Most experts believe that children who are raised in abusive homes learn that violence is an effective way to resolve conflicts and problems. They may replicate the violence they witnessed as children in their teen and adult relationships and parenting experiences. Boys who witness their mothers’ abuse are more likely to batter their female partners as adults than boys raised in nonviolent homes. For girls, adolescence may result in the belief that threats and violence are the norm in relationships.

Children from violent homes have higher risks of alcohol/drug abuse, post-traumatic stress disorder, and juvenile delinquency. Witnessing domestic violence is the single best predictor of juvenile delinquency and adult criminality. It is also the number one reason children run away.

PDF version of DV Series S20, Nov 5, 2020

Click below for previous sessions:

PDF version of DV Series S1, June 25, 2020

PDF version of DV Series S2, July 2, 2020

PDF version of DV Series S3, July 9, 2020

PDF version of DV Series S4, July 16, 2020

PDF version of DV Series S5, July 23, 2020

PDF version of DV Series S6, July 30, 2020

PDF version of DV Series S7, August 6, 2020

PDF version of DV Series S8, August 13, 2020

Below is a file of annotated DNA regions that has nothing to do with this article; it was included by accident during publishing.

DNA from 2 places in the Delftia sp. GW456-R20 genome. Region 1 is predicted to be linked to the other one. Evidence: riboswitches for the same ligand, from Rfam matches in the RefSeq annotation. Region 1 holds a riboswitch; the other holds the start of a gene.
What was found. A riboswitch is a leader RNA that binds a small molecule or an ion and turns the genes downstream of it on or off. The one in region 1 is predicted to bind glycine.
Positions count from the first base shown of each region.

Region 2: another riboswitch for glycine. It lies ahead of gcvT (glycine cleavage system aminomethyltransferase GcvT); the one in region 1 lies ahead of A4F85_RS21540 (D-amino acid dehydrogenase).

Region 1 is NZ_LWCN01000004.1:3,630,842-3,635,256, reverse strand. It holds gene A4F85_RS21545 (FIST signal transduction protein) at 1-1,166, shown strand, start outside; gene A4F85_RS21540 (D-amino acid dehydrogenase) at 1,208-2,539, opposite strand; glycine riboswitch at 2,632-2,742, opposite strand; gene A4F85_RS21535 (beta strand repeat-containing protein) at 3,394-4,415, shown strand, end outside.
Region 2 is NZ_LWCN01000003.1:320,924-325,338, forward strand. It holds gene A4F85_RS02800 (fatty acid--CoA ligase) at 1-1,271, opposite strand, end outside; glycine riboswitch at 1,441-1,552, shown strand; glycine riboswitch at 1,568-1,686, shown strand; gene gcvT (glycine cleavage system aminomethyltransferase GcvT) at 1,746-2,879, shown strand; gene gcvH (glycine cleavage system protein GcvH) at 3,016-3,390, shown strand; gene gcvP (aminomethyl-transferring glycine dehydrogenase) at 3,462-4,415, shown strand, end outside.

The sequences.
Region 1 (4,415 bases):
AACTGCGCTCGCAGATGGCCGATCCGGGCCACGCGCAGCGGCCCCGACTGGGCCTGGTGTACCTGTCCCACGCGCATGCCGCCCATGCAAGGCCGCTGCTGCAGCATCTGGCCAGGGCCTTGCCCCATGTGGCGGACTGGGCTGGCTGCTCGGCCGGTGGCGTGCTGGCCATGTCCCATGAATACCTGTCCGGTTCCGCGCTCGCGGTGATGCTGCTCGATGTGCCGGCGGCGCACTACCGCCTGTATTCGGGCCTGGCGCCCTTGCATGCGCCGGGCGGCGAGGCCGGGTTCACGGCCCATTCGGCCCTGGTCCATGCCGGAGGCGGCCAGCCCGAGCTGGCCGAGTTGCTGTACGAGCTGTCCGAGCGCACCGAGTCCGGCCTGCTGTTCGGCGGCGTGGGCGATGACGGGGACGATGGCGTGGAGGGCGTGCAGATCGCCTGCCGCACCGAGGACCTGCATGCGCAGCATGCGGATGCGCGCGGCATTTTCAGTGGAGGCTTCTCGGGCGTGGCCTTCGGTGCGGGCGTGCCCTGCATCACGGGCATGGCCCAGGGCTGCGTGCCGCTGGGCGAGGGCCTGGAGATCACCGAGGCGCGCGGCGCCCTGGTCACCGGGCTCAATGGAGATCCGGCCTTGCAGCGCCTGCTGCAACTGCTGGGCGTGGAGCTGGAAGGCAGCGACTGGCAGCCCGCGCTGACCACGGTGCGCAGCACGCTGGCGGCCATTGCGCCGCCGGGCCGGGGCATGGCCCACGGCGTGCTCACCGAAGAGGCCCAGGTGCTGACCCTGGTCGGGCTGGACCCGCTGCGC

PDF version of DV Series S9, August 20, 2020

PDF version of DV Series S10, August 27, 2020

PDF version of DV Series S11, Sept 3, 2020

PDF version of DV Series S12, Sept 10, 2020

PDF version of DV Series S13, Sept 17, 2020

PDF version of DV Series S14, Sept 24, 2020

PDF version of DV Series S15, Oct 1, 2020 

PDF version of DV Series S16, Oct 8, 2020

PDF version of DV Series S17, Oct 15, 2020

PDF version of DV Series S18, Oct 22, 2020 

PDF version of DV Series S19, Oct 29, 2020

The last section posted will be “Domestic Violence Series” – Section XI – Parts 4A & 4B – “Related Articles and Resources for Domestic Violence and Abuse” on Thursday, November 12th. This section has a wealth of information on domestic violence and where you can obtain more information. Contact me if you have any other questions @


Peace be unto you and your family,

Rev. Dr. Dorothy E. Hooks